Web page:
But, no. I wasn’t going to do that. I had just fucked up the only normal sibling relationship I had ever had. Why bother even finishing the game? What other important characters would I allow to die?
After sitting for minutes on my floor, staring at the screen with the controller in my lap, I finally decided to press on. Picking up the controller, I accepted what happened and vowed never to let it happen again.
[Later, I would learn that Nanami died no matter what I chose, and that the only way that she ended up alive at the end of the game was by recruiting all 108 characters in the game. However, at the time I wasn’t a FAQ monkey, and I wouldn’t learn this until my second playthough. Says something about gaming experiences and the use of FAQs, methinks.]
One last moment stood out to me. When I originally played though, I screwed up enough to ensure that I wouldn’t get a very good ending. And, indeed, I didn’t.
Still, I managed to learn what the best ending of the game was, and it sounded incredible. In essence, the main character and Jowy have a final confrontation at Tanzen Pass from the beginning of the game. If you’ve done everything right, and you refuse to fight Jowy here, you, he, and Nanami will leave their respective armies and start a brand new life. Just as they had agreed to do, they met back at that spot after getting separated, both physically and metaphorically. It’s the ultimate friendship story, and it’s one of the most memorable endings in any video game…
…and one that I never got to experience first hand. This was, of course, years before YouTube offered every game ending ever, and I only heard about the “good” ending secondhand. I imagined the ending in my head, playing it over and over and longing to experience it for myself. But I couldn’t. I thought back to my moment of inaction, and how it changed things forever. Now that I’ve actually seen the ending, it’s not quite how I had imagined it, but my damn if it’s not great.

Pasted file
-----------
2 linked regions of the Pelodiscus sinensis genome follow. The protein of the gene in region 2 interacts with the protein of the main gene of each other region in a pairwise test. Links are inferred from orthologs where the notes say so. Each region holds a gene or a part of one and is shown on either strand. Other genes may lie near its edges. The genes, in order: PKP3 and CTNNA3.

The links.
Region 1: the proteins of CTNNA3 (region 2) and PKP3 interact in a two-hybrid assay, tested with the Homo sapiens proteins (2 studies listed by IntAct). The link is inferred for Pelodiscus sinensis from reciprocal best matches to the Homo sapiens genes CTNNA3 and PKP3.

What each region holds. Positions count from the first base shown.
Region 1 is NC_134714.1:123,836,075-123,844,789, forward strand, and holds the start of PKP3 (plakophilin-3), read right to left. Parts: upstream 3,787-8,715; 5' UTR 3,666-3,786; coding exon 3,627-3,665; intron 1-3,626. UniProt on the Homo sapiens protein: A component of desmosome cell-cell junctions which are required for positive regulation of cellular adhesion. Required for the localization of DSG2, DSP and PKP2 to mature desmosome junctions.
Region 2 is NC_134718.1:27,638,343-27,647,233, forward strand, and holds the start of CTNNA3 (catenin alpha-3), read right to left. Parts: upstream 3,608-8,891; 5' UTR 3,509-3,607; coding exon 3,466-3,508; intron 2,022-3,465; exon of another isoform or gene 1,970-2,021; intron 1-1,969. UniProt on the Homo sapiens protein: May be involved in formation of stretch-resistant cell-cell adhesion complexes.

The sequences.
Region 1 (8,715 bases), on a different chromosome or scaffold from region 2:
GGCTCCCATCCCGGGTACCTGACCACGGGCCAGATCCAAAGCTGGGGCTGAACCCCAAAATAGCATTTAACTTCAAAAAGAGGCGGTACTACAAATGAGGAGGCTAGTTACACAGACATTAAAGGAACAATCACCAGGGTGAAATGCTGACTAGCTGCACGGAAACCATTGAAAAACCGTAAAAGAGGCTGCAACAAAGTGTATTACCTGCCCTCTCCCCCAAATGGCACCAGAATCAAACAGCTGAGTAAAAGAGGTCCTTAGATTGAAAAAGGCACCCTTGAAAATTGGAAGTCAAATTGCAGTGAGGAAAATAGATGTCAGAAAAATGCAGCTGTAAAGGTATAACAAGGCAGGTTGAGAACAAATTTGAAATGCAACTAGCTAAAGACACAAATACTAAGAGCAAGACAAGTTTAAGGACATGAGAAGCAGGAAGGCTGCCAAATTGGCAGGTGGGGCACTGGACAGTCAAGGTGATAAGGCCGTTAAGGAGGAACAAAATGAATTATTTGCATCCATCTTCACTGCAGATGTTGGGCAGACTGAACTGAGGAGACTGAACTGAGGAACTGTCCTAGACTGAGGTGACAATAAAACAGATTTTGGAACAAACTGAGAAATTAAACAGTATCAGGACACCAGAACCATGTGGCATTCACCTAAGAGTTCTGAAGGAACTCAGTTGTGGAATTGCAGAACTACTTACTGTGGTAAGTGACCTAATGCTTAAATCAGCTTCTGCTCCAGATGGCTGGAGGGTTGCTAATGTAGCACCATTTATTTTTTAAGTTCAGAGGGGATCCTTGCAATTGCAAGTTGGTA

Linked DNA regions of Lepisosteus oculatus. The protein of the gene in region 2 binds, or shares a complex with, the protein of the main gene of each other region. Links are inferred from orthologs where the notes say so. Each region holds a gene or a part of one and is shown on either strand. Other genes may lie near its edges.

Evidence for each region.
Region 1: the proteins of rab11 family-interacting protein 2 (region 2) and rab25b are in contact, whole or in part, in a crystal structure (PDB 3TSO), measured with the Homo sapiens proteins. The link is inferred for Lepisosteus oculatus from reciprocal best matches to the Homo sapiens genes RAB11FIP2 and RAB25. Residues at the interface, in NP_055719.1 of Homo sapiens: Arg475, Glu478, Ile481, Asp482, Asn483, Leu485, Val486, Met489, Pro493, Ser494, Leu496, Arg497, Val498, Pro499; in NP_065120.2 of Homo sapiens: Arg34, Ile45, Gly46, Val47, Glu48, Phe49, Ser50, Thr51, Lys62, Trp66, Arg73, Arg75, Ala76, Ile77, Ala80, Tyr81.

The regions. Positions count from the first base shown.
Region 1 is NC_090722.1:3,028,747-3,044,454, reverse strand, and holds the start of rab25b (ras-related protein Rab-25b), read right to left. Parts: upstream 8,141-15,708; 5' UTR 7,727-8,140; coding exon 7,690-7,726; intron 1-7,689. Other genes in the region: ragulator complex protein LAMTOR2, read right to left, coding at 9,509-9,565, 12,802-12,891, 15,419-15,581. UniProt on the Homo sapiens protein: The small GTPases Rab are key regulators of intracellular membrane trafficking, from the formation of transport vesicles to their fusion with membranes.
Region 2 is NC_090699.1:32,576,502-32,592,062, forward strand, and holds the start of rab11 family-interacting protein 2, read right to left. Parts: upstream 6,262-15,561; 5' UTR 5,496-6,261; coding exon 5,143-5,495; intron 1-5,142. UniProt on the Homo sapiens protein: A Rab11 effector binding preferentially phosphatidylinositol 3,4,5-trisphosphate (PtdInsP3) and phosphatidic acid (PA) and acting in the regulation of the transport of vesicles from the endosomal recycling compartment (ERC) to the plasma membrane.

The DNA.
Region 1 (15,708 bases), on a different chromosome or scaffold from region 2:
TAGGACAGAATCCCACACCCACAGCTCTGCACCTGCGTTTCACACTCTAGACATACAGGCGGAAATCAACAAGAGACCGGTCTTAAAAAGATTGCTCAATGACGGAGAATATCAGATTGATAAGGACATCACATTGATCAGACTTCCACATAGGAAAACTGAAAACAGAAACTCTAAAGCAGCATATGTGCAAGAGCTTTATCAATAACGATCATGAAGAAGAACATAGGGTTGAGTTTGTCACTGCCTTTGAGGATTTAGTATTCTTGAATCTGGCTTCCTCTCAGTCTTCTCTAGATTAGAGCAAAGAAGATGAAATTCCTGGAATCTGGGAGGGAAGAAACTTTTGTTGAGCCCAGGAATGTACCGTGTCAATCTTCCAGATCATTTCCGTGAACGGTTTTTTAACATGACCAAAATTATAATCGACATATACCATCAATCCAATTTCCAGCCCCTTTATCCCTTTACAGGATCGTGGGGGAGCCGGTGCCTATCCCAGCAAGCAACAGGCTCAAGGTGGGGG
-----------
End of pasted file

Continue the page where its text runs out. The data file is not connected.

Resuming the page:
More than perhaps any other game, I truly found Suikoden 2 to be a journey: not only one that involved progressing from point A to point B, but one that explored the journey of characters, how they change, and how their experiences affect them. Most of all, it was a journey that fully included me, as both a player and a human being.
I’m sure that no player experienced the game in the same way that I did. In fact, if I were to play the game again today, I know that the experience would be vastly different—and perhaps this is why I fear playing it again. For all of its faults, and for all of my mistakes, it was an experience that was simply perfect.
“This was the place where our journey began. How many hours have passed since we were first here?”
“Let's go, Kauza. Let's make this place the beginning of our journey.”